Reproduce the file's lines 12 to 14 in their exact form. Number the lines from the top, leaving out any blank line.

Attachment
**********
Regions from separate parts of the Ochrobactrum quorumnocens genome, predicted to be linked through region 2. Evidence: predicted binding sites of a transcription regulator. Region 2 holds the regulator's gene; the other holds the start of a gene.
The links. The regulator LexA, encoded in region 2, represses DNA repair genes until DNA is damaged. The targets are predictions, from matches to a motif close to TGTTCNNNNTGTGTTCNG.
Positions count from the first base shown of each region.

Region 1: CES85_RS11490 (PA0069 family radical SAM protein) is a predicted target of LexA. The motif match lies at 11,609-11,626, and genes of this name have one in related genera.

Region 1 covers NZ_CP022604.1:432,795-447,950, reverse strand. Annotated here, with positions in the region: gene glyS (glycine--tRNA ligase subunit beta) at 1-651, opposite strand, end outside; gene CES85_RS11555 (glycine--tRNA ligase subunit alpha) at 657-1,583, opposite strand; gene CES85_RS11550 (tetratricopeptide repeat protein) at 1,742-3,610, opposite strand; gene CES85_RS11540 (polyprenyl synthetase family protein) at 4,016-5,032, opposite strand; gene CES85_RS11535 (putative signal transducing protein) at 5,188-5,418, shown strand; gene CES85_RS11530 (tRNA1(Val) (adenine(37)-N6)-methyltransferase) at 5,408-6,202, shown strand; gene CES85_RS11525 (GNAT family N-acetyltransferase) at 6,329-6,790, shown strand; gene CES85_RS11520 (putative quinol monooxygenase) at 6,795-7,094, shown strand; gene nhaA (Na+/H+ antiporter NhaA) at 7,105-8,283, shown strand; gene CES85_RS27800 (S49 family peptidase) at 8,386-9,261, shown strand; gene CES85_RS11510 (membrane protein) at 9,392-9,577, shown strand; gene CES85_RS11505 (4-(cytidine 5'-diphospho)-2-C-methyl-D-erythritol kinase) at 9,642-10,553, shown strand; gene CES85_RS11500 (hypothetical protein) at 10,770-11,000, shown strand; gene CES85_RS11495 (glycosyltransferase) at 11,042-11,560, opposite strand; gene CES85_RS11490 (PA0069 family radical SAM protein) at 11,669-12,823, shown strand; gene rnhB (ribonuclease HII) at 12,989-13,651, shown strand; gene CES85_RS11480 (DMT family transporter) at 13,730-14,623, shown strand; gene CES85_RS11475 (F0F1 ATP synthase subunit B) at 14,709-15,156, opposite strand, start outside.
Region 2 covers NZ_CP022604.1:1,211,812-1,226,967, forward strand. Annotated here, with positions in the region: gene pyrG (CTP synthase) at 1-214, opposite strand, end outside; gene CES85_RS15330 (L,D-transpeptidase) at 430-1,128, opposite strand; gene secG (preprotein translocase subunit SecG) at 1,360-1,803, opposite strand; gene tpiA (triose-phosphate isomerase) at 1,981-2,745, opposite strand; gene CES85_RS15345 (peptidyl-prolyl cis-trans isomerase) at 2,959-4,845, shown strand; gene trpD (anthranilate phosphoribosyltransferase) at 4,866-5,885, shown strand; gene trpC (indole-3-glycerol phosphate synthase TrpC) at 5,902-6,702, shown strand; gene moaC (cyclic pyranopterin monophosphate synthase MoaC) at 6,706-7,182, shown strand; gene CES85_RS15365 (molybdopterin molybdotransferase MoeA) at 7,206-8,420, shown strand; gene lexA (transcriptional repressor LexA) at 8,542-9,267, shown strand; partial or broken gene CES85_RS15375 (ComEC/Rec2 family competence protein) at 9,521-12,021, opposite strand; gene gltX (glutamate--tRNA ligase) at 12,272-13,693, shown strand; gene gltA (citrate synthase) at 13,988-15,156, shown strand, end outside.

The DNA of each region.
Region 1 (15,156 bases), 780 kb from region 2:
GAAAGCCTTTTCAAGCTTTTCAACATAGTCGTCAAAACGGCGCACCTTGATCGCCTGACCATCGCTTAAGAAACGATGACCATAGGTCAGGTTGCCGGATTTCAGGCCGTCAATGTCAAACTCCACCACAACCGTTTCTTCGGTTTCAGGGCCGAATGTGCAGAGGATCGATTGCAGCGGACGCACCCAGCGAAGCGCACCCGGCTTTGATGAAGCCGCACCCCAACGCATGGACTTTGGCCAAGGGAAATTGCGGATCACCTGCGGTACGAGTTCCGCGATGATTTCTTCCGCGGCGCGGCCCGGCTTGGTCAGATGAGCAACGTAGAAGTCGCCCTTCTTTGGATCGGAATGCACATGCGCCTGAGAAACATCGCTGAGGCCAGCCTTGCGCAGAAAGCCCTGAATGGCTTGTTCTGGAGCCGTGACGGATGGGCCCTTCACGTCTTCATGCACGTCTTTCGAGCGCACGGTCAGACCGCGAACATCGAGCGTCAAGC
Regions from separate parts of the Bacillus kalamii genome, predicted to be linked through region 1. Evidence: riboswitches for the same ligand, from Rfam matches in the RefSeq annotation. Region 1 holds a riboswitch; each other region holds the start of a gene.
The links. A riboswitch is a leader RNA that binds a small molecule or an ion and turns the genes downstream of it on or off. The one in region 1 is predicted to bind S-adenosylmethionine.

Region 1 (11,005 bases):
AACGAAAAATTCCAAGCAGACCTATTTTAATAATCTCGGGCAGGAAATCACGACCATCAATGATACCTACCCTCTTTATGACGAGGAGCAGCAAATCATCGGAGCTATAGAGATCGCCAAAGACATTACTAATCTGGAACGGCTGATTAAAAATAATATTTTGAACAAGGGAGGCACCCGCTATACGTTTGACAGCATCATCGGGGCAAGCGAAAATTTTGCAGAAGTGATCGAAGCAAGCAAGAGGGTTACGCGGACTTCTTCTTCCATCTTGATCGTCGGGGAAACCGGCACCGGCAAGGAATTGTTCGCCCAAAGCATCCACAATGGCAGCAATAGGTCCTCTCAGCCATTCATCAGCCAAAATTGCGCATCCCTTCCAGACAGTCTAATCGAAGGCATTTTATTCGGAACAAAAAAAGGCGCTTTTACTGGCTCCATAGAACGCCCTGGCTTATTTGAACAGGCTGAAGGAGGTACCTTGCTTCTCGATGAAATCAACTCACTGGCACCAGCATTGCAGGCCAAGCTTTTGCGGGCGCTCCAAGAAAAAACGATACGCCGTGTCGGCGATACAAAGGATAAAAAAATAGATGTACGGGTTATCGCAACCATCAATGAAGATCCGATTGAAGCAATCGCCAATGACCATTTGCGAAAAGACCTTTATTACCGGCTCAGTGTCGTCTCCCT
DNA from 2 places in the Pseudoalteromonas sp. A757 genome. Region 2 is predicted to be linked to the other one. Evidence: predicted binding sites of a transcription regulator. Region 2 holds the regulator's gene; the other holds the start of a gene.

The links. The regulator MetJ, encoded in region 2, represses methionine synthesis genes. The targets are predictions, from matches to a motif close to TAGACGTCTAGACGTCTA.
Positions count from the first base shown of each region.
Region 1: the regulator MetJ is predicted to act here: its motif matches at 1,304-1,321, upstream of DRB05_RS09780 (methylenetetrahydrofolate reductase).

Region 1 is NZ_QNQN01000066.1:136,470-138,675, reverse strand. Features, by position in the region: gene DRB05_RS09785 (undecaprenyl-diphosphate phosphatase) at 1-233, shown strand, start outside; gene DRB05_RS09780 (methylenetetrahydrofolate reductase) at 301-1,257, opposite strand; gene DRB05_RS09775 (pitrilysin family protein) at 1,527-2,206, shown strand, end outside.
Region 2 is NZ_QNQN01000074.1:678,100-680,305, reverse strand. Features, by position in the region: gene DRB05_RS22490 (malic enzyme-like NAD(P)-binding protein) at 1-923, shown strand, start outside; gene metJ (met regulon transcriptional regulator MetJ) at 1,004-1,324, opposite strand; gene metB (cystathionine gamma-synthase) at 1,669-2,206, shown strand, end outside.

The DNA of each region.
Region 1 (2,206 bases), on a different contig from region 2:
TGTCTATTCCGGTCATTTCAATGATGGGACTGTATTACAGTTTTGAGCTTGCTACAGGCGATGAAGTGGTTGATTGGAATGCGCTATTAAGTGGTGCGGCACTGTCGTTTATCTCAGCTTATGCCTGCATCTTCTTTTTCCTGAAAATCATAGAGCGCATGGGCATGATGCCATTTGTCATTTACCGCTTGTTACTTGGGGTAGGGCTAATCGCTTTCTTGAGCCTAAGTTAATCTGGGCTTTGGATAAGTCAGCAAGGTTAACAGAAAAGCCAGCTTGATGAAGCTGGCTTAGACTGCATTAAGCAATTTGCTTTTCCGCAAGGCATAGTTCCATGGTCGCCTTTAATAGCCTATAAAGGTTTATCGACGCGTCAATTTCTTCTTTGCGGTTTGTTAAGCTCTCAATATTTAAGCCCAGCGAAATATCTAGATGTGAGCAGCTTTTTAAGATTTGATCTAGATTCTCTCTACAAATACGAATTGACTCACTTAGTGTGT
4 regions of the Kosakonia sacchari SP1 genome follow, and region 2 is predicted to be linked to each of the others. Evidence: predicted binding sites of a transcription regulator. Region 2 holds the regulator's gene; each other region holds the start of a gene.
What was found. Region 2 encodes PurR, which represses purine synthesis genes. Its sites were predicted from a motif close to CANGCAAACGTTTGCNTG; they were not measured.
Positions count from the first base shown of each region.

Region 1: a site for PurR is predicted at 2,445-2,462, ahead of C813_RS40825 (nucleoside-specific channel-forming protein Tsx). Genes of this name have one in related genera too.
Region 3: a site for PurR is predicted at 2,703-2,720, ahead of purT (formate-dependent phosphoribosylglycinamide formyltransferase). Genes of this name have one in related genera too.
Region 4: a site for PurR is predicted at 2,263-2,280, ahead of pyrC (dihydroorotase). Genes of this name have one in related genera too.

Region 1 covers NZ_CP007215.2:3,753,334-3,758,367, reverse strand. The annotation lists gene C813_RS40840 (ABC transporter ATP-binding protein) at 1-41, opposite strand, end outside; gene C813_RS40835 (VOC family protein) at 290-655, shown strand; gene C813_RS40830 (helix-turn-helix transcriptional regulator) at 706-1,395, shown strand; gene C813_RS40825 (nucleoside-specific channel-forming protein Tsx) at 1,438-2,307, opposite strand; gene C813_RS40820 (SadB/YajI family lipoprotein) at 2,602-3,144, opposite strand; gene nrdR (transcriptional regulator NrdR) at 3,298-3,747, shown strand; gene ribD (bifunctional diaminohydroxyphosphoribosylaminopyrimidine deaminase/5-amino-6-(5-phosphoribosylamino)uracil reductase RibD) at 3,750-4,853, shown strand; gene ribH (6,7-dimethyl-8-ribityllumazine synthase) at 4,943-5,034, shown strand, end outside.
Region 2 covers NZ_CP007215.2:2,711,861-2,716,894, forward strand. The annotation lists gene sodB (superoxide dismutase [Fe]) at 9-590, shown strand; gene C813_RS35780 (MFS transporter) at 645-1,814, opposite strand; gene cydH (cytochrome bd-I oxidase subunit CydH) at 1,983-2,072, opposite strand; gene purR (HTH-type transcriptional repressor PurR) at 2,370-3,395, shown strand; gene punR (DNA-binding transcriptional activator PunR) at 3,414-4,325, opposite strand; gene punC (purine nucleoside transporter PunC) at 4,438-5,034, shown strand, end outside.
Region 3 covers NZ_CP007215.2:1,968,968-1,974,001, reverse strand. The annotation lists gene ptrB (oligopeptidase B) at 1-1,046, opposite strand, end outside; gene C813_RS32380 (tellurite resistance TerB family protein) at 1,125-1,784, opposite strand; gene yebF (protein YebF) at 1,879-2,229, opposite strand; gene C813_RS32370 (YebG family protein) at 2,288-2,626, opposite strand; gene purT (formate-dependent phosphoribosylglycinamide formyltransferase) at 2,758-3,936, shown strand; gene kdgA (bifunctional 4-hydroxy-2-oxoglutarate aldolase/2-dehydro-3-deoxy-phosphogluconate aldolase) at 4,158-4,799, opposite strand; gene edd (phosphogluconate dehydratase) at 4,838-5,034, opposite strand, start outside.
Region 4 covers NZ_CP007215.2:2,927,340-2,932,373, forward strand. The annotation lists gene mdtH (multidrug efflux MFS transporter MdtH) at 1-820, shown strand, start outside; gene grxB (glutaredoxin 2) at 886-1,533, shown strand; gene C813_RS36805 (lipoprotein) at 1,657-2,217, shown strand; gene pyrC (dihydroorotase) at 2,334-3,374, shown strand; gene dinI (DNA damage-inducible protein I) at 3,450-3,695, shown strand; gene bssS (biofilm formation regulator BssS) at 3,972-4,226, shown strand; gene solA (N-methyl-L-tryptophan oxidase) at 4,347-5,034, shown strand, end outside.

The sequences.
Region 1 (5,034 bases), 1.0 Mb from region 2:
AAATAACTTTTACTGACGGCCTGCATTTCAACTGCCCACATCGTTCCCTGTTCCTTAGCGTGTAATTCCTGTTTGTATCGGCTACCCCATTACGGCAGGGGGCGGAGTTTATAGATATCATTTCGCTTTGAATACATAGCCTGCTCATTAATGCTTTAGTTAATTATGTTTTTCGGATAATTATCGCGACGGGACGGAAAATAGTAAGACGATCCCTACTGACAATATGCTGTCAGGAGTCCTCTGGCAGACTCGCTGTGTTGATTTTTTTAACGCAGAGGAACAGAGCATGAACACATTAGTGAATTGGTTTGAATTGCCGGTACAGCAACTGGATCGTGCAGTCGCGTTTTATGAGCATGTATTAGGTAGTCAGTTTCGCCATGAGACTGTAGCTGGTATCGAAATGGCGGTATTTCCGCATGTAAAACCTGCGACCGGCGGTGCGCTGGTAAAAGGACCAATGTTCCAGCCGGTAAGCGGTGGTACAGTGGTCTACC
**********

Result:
Region 1 (11,005 bases):
AACGAAAAATTCCAAGCAGACCTATTTTAATAATCTCGGGCAGGAAATCACGACCATCAATGATACCTACCCTCTTTATGACGAGGAGCAGCAAATCATCGGAGCTATAGAGATCGCCAAAGACATTACTAATCTGGAACGGCTGATTAAAAATAATATTTTGAACAAGGGAGGCACCCGCTATACGTTTGACAGCATCATCGGGGCAAGCGAAAATTTTGCAGAAGTGATCGAAGCAAGCAAGAGGGTTACGCGGACTTCTTCTTCCATCTTGATCGTCGGGGAAACCGGCACCGGCAAGGAATTGTTCGCCCAAAGCATCCACAATGGCAGCAATAGGTCCTCTCAGCCATTCATCAGCCAAAATTGCGCATCCCTTCCAGACAGTCTAATCGAAGGCATTTTATTCGGAACAAAAAAAGGCGCTTTTACTGGCTCCATAGAACGCCCTGGCTTATTTGAACAGGCTGAAGGAGGTACCTTGCTTCTCGATGAAATCAACTCACTGGCACCAGCATTGCAGGCCAAGCTTTTGCGGGCGCTCCAAGAAAAAACGATACGCCGTGTCGGCGATACAAAGGATAAAAAAATAGATGTACGGGTTATCGCAACCATCAATGAAGATCCGATTGAAGCAATCGCCAATGACCATTTGCGAAAAGACCTTTATTACCGGCTCAGTGTCGTCTCCCT
DNA from 2 places in the Pseudoalteromonas sp. A757 genome. Region 2 is predicted to be linked to the other one. Evidence: predicted binding sites of a transcription regulator. Region 2 holds the regulator's gene; the other holds the start of a gene.